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I just answered a question from this user. Then, I looked into the profile and it looks like he just registered 2 days ago and asked two questions. The first question is obviously either homework or an exam question. Furthermore, the title of the second question (the one I answered) has the word "urgent". Both has a very suspicious multiple-choice type structure.

What's the standard procedure in this case? I'd like to know if I should flag the user or just vote to close the questions. Should I delete my answer?

UPDATE: After an overnight, the OP has now 5 of these questions

Last update: after adding this reply to another of his questions, I'll vote to close any other one. Thanks all for the suggestions.

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These don't really look like homework questions to me. I'd leave the answer. – Wes May 4 '11 at 7:26
There have been more than a few questions i have seen on SO that smack of the user being totally out of their depth and frantic for an answer, almost like... they had lied and connived their way into a job they weren't qualified or suited for. A bit cynical i know, but that's what it looks like. – slugster May 4 '11 at 8:13
Oh no, @slugster, a programmer wouldn't ever do that! If they did, it would lead to statistics such as "60% of programmers are bad programmers"... – AviD May 4 '11 at 8:53
@avid 60% are bad programmers, 50% are good programmers and 10% are also bad at maths. – amelvin May 4 '11 at 8:58
@amelvin, actually I'm familiar with "60% bad, 30% mediocre, and 10% good (out of which 1% great)". Admittedly I dont know how current that is, and admittedly I'm a sad cynical sot, but my experience has also borne that out... – AviD May 4 '11 at 9:06
@slugster that's an option I did not think about. Sadly, it makes sense... – Aleadam May 4 '11 at 15:06
In my opinion, such obvious multiple choice questions are not suitable for SO and should be closed and/or downvoted. I don't see how they fit here, especially since the only logical explanation for them is that the OP copy & pasted them from somewhere without even thinking about it. – Time Traveling Bobby May 4 '11 at 15:36
Re: the 60% statistic - I actually think there are fewer truly bad programmers out there than it appears. It's just that a lot of us have moments, especially on a tight deadline, when we produce code that just sucks. I know I have. – Justin Morgan May 4 '11 at 15:40
@avid 60/30/10 seems a reasonable split in most industries - and also in ours! – amelvin May 4 '11 at 21:59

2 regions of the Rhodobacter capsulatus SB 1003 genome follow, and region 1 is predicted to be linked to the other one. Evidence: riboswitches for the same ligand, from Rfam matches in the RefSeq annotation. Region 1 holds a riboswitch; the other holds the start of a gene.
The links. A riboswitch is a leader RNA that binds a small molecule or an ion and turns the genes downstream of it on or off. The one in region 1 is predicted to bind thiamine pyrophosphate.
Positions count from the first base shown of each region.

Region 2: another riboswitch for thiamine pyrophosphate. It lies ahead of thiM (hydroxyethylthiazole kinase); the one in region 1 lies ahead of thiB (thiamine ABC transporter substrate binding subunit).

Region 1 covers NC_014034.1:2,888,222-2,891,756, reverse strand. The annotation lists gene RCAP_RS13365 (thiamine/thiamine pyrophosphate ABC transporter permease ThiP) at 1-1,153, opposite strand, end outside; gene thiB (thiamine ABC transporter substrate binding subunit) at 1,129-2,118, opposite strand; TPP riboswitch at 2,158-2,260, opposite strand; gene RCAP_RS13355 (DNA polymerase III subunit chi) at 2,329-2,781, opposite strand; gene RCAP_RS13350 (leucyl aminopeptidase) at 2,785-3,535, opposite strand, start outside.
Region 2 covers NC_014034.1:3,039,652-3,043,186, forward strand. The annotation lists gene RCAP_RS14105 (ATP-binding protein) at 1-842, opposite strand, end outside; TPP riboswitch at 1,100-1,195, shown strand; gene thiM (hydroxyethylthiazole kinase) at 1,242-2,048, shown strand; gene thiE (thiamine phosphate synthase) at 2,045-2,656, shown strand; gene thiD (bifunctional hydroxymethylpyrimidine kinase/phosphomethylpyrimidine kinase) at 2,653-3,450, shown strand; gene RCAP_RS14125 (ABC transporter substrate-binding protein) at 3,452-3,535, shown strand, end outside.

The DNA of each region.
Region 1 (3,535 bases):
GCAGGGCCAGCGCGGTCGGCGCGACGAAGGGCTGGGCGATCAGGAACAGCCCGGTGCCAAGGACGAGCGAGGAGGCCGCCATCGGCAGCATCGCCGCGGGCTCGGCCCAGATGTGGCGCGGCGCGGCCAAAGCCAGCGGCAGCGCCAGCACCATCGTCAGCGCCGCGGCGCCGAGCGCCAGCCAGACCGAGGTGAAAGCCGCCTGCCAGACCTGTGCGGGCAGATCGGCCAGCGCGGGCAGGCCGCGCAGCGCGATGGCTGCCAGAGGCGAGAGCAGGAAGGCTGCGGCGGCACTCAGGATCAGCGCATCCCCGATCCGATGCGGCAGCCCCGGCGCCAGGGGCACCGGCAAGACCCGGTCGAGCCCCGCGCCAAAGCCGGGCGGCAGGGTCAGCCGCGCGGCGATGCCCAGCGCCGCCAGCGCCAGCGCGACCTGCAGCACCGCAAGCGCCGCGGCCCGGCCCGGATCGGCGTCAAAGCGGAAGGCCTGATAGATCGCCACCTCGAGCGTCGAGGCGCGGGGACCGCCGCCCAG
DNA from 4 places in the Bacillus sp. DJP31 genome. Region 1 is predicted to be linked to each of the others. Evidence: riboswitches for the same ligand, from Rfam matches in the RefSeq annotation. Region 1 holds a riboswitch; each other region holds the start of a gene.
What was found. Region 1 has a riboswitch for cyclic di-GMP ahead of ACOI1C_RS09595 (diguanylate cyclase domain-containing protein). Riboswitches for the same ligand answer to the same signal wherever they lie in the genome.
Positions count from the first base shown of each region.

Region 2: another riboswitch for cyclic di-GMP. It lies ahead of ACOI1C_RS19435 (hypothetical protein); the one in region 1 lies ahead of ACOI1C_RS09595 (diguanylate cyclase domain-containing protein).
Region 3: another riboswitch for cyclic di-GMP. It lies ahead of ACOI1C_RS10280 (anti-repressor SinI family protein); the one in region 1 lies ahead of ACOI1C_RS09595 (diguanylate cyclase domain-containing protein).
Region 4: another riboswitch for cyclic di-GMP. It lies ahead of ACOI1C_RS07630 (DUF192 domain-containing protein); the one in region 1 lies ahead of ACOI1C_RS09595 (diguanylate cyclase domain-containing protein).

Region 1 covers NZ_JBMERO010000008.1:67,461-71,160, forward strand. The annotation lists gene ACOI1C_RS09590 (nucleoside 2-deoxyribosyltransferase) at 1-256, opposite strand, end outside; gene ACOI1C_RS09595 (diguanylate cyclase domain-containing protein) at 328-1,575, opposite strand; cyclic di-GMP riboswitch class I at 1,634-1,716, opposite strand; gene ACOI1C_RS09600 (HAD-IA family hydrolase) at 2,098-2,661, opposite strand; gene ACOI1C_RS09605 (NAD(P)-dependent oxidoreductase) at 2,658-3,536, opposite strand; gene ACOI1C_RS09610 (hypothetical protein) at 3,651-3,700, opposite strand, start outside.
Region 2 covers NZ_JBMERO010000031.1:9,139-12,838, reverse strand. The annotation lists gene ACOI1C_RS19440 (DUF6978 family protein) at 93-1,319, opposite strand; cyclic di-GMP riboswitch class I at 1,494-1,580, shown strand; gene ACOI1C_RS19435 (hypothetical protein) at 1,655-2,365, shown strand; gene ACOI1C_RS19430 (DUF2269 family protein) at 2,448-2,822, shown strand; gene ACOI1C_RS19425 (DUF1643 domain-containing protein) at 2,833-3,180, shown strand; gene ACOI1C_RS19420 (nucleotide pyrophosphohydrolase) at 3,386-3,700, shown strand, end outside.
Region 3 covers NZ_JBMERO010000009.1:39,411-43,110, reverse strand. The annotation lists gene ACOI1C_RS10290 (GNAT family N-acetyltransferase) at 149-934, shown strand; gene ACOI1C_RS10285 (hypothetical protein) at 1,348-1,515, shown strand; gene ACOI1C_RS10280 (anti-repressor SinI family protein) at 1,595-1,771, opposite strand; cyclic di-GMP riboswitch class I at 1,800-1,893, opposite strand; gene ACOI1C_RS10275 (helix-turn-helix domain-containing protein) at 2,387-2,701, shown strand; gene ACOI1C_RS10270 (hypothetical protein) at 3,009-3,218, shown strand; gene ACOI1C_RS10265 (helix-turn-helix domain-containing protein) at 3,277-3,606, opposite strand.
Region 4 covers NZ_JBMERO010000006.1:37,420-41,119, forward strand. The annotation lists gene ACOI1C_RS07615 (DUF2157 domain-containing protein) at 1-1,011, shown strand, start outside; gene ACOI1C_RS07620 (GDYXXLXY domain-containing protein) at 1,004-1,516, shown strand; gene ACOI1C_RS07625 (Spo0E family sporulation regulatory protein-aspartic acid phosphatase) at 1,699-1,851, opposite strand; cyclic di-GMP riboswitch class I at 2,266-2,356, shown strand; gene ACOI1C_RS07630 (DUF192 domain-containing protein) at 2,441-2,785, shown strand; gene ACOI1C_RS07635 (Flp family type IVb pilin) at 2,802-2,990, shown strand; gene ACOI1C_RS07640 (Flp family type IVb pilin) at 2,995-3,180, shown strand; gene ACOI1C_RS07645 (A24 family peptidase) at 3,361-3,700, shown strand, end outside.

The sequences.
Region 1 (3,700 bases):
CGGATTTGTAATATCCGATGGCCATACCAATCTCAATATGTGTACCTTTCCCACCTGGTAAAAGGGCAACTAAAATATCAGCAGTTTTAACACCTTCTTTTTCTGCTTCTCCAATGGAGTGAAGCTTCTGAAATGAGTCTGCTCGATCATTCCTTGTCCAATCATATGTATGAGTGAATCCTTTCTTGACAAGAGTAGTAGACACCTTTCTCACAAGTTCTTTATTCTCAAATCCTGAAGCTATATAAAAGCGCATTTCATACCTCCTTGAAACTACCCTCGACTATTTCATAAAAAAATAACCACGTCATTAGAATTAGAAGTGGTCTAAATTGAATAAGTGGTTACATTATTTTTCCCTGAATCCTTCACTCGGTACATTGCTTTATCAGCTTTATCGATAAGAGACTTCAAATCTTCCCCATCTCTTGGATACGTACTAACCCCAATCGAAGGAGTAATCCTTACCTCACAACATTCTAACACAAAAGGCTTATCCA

up vote 9 down vote accepted

Here's the community stance on this subject : How do I ask and answer homework questions?

Personally, I help out the user, sometimes with code and sometimes with guidance. Those who want can always phrase a homework question as a 'Oh look, I just stumbled across this problem', so there isn't much point in penalizing the ones who can camouflage their questions.

The OP has to take responsibility for breaking academic strictures.

Looking at the question you answered, I wouldn't have thought it's a homework question. The other question on the user's profile is a bit suspicious. I wouldn't have answered it, not because it's possibly homework, but because it's a poorly written question.

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Well, the question I answered was not that bad. The other is. But the point is that I thought it was possible the OP was cheating in an exam rather than in the homework (wich could be done through a cell phone, for example). Thus, the question on how to react. – Aleadam May 4 '11 at 15:13
@Aleadam Ignore it, or flag it. The community won't be able to track down the examiner to report it. – Phil Lello May 4 '11 at 16:10
@Aleadam the problem is we can never be sure. I guess a safeguard to that would be to offer guidance first, and then after a couple of hours (if the user engages) you can offer concrete examples. The exam should be over by then ^_^ – JohnP May 5 '11 at 4:04

If it is homework / coursework and their teacher then googles their answer, because it is better than they expected, the OP will have nowhere to hide if they have simply copy-and-pasted.

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Homework is fine, if tagged with

I'd say in this case, it looks likely they've been emailed a screening questionnaire, can't do it, but want an interview anyway.

I'd flag as low-quality (I did for the multi-choice one I picked at random); multi-choice questions are generally useless to anyone other than the OP.

Note that some sister sites are more liberal; a question on was essentially "I'm going to take certification so I don't have to sit a course, what do I need to know to pass". I initially answered along the lines of "if you need to ask, you need the course", which got downvotes and negative comments. Flagging as unethical (because it harms the industry) lowered my flag weight.

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You're right, it makes more sense if it's either a screening questionnaire as you say or trying to do a job for which he's not qualified for (as slugster suggested in a comment). I voted to close two, a third was already closed, and tried to give him advise in the last one. Let's see. – Aleadam May 4 '11 at 17:10

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